When the story first broke on December 23rd, it was no surprise to many that the Transportation Security Act (TSA) is continuing to violate the Privacy Act with its collection of information on travellers in the Nation's air systems.
In a story released by the Associated Press on December 24th, the TSA Privacy Office admitted that its own Provacy notice on the collection of passenger data in June 2004, actually collected far more information than allowed or announced. Its contractor, EagleForce, contracted out additional information collection to several other firms, and then passed the augmented data back to TSA. The information totaled approximately 191 million records. Months ago, the GAO called the data collection excessive. Now, the spokesman for the TSA Privacy Office admitted the same, in saying, "TSA announced one testing program, but conducted an entirely different one."
The Chicago Tribune noted that, even in the face of the report, TSA still refused to admit that it violated the law, calling the huge data collection, an 'inadvertant' and 'unintentional' failure of TSA to amend the Privacy Act data collection notice once the data collection process had changed.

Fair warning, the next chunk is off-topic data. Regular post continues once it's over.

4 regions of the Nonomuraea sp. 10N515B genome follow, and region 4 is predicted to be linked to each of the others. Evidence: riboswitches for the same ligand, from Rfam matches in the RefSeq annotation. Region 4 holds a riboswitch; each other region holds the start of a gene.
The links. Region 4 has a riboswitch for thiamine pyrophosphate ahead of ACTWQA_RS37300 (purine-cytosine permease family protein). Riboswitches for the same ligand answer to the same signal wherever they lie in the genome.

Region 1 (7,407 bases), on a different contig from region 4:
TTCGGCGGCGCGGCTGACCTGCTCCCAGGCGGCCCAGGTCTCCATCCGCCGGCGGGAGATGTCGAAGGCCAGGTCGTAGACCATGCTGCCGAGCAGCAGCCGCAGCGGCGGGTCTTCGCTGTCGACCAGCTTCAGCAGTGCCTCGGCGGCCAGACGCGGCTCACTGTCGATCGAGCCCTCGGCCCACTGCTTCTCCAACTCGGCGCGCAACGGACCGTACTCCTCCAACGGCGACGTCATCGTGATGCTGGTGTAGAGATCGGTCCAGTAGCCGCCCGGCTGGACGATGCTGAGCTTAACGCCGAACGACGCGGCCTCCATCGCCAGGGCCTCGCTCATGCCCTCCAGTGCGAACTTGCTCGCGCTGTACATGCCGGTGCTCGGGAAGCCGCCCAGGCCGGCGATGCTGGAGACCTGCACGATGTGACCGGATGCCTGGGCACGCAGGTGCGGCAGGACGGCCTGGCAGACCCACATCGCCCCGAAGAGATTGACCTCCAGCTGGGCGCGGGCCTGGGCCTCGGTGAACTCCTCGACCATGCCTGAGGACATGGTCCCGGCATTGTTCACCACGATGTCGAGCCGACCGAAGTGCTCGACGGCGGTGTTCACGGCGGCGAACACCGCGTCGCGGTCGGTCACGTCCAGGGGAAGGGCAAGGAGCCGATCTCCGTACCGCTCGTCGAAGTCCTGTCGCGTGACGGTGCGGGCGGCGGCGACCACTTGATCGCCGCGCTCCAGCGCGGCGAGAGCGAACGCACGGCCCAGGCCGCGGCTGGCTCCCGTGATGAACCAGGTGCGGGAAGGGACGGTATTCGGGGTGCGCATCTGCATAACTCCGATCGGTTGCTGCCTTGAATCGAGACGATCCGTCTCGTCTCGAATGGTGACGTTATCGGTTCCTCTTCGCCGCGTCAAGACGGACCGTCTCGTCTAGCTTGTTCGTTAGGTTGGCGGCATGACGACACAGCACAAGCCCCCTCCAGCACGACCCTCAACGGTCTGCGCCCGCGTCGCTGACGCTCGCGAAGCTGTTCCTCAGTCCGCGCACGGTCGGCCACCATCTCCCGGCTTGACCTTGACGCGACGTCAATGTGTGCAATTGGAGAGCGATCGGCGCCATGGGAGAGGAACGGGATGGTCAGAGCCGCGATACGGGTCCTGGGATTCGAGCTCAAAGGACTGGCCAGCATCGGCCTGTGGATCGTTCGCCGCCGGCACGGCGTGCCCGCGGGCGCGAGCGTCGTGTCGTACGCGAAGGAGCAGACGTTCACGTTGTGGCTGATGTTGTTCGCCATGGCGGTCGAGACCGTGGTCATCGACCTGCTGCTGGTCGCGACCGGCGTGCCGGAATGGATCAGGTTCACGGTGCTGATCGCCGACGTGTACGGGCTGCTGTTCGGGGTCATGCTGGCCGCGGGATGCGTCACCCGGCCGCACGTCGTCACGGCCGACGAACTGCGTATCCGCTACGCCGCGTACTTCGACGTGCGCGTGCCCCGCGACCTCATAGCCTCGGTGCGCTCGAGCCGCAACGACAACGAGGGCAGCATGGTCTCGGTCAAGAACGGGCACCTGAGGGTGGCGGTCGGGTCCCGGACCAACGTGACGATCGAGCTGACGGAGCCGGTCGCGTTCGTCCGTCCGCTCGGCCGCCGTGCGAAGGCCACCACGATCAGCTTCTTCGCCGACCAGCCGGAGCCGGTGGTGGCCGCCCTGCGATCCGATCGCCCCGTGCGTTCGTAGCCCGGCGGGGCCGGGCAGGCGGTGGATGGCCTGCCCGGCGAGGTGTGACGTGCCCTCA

This failure is part of the continuing attempt by DHS to get its data collection correct in implementing a system called SecureFlight, which has been plagued by problems, and Congress has refused to authorize its implementation until the GAO gives it a clean bill of health--that includes resolving information security and privacy issues, according to an article in CNET.
Whatever the failure, TSA and its parent, the DHS still continue to think they are above the law, and steadfastly continue their illegal data collections. One has to wonder if that will continue under the scrutiny of the new Congress.